The ink is barely dry on President Obama‘s 20-pen signature on health reform, and the legislation has already gone from “Red-hatched scourge” to “pretty sweet deal” in the glazed-over eyes of John and Jane Q. Public.
Dems are understandably excited about a USA Today/Gallup poll showing that 49 percent of Americans are pleased with the bill’s passage. Not as enthusiastic as they are about the upcoming “American Idol” finals, but hey, the arc of history bends slowly towards. . . something.
Interestingly, I’ve been doing some special secret ninja work on this very issue as part of my job. So I feel somewhat up to speed on what this legislation stands to accomplish and where it falls short.
What I’m about to say is my personal opinion, which probably doesn’t amount to a pile of overpriced prescription medication.
There’s some praise-worthy stuff in this bill. It sets rules for the health insurance industry, which has historically not operated in its clients’ best interest. Or for that matter, the rest of Americans who have committed the cardinal sin of having not been aborted.
Setting aside theoretical cost controls and potential deficit reduction, health care reform will provide tangible benefits to Americans. So, before we get into the main problems, lets look at the good parts.
The legislation bans insurance companies from rejecting people based on pre-existing conditions. This is huge. Here’s a scenario for you: you have a job with pretty good insurance, but your boss is a total asshole, and you’ve been looking for another gig. But you have a sneaking suspicion that there’s something up with your health. You’re afraid to go to the doctor because you might land your dream job and have to switch insurance, but the new provider could refuse you coverage due to the condition you suspect you may have. Before the pre-exclusionary ban, this was the math that working Americans had to do.
Likewise, the old system kept entrepreneurs from striking out on their own and pursuing their vision in an open marketplace. Locking up ideas is hardly an American virtue. This will hopefully no longer be the case as the new laws go into effect.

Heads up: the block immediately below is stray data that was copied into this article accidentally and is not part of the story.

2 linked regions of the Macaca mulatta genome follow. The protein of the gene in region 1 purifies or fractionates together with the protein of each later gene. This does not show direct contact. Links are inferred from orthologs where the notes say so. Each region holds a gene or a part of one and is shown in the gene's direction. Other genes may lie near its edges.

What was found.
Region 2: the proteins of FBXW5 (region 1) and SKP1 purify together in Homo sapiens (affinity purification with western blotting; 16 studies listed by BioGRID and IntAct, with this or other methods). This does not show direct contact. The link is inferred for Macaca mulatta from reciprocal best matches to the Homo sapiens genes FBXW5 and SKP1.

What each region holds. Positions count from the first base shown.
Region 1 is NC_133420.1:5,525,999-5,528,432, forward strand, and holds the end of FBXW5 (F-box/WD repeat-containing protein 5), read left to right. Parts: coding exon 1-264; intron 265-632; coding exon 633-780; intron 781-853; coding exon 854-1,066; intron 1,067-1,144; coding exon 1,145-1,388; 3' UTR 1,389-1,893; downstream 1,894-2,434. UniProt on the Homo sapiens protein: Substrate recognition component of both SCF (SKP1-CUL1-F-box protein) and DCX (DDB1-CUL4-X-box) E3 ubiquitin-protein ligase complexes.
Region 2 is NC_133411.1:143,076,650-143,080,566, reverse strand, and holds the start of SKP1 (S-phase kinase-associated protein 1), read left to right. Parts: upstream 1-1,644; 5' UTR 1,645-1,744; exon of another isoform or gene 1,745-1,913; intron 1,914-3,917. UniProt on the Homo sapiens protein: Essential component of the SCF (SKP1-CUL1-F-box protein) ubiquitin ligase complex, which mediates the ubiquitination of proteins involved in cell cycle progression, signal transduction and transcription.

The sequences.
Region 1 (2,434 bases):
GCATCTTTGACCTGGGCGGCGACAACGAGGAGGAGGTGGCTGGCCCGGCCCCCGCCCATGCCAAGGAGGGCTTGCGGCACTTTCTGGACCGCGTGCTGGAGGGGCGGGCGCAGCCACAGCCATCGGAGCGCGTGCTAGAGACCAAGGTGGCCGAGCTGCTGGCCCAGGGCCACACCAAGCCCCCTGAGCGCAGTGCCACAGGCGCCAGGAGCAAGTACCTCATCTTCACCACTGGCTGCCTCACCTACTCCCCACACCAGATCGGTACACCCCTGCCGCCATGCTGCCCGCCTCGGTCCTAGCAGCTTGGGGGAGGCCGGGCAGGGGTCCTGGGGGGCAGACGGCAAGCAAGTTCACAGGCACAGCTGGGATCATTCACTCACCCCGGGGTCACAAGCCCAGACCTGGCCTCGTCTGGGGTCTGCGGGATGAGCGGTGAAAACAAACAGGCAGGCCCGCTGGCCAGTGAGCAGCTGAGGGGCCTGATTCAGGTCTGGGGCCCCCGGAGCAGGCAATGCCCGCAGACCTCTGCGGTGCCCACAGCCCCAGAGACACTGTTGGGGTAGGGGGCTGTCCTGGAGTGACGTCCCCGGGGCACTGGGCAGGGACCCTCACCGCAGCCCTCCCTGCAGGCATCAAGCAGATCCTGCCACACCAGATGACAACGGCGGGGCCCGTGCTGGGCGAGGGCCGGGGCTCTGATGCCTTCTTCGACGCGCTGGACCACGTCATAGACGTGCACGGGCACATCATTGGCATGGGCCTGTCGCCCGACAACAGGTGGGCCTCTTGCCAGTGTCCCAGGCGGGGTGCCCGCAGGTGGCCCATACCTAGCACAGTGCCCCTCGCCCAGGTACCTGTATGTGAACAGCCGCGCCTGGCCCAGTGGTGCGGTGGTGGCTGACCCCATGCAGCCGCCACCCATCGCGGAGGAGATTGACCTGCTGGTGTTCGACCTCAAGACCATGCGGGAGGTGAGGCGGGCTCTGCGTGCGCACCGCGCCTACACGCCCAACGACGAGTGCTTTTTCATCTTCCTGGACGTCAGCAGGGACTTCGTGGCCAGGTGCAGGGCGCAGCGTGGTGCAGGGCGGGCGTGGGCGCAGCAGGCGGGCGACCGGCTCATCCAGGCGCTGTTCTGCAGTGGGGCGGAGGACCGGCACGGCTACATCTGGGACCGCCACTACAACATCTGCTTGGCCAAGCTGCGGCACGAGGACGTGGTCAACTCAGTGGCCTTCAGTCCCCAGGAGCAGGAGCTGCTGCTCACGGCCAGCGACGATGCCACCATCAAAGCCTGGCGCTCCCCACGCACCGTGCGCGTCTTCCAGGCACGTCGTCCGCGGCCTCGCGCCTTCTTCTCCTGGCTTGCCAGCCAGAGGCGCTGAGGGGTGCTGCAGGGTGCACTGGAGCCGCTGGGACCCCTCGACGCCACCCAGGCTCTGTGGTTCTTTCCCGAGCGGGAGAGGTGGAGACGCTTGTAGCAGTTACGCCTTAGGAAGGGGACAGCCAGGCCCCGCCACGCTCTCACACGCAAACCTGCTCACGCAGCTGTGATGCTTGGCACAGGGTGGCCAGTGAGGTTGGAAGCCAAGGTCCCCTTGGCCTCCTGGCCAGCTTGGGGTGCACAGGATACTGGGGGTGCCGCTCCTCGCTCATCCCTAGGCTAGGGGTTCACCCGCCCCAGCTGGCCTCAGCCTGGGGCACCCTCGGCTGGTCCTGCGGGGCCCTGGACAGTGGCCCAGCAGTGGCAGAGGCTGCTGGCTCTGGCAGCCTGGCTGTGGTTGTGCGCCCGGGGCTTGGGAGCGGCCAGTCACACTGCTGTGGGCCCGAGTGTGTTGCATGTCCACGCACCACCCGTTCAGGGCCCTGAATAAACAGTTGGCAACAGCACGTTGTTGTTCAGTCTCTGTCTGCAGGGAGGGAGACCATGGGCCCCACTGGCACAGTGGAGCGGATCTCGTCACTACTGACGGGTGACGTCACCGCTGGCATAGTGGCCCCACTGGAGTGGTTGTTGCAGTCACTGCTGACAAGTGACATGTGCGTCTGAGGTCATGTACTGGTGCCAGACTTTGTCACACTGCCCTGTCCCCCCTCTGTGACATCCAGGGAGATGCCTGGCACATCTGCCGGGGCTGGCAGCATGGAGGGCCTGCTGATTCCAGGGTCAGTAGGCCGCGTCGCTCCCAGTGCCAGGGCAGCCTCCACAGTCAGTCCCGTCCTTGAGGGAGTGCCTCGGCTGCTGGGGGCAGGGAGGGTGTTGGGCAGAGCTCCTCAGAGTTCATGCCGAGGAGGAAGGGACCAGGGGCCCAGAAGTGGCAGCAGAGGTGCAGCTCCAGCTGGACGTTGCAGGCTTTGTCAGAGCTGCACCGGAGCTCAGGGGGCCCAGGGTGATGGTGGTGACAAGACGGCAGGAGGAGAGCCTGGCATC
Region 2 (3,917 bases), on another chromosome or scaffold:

Young people will be able to stay on their parents’ insurance until age 26. Previously, kids were kicked off their folks’ plans at age 19 or when they finished college. In an economic downturn, this will be a major relief for new generations entering a decimated jobs market. Of course, there’s nothing saying their parents’ plans will be cheap. But it’s better than going without.
There’s a catastrophic coverage option for young people that kicks in in 2014. This is good, too, because healthy whippersnappers might only require this kind of insurance.
State-run insurance exchanges will offer “affordable” policies to individuals and small businesses who otherwise may not have had access to coverage that fit their budgets. OK, so define “affordable.” We’ll have to wait to see what that means, as the exchanges don’t start until 2014 (for the time being, there are temporary programs for qualifying individuals who have difficulty obtaining coverage). Exchanges might not be as robust as a “government option,” but they will provide a safety net to a lot more folks.
Then there’s all the stuff about closing “doughnut holes” for older people, but I prefer not to think about old folks’ holes.
Now lets look at the suck factor.
The American version of health care is deeply flawed. If you care to do the math, you’ll find that a single-payer, fully government-funded system would actually be cheaper (and about a gazillion times easier from a bureaucratic perspective). But that’s socialism, so we dare not mention it, lest the Tea Partiers call us homosexual, baby-killing N-words.
In our desperate quest to insure that powerful lobbying interests maintain a comfortable status quo, we have arrived at a typically American hybrid system that sorta-kinda improves conditions for citizens while handing more power and money to the private sector.
See, the insurance industry just got the sweetest deal ever AND the right to piss and moan about it.
To strip the pre-exclusionary clause, private insurers needed a means by which to balance risk. The only way to do that is to mandate coverage. Which is why, by 2014, pretty much all Americans will be required to carry health insurance. And guess what? The vast majority of them will be perfectly healthy! That means the insurance companies’ risk actually goes down, while their roster expands! And what do we get in return? Certainly not a guarantee that premiums won’t continue to go up. Hey, at least they won’t be able to drop us anymore for getting sick.
So congrats to the administration for accomplishing its primary domestic initiative. Truly, it’s a “big fucking deal,” as Vice President Biden so colorfully noted. And it does improve the Dems’ reelection odds.
Pay attention to these pearls of wisdom: THERE IS NO WAY THE GOP CAN REPEAL THIS LEGISLATION. Do not bother listening to the bluster from the right. It’s simply not possible, even if they won EVERY open seat from now until 2012. And don’t get me started on the state-mounted Constitutional challenges. Good luck litigating on the premise of government coercion when the mandate doesn’t kick in for four years, at which point the benefits will have become so apparent to “Real Americans” that rescinding them will be tantamount to treason. And I’d LOVE to see Republican candidates running on a platform that would bring back the pre-ex clause. Go ahead, make my day, twerps.
So yeah, it’s a victory. Of sorts. And it’s nice that a solid number of Americans can recognize the positives. Now let’s get some immigration reform and some education reform and whatever other political fights that will take us straight up ’til the next presidential election, at which point any sane human being will have fled to a reasonable country like Iraq.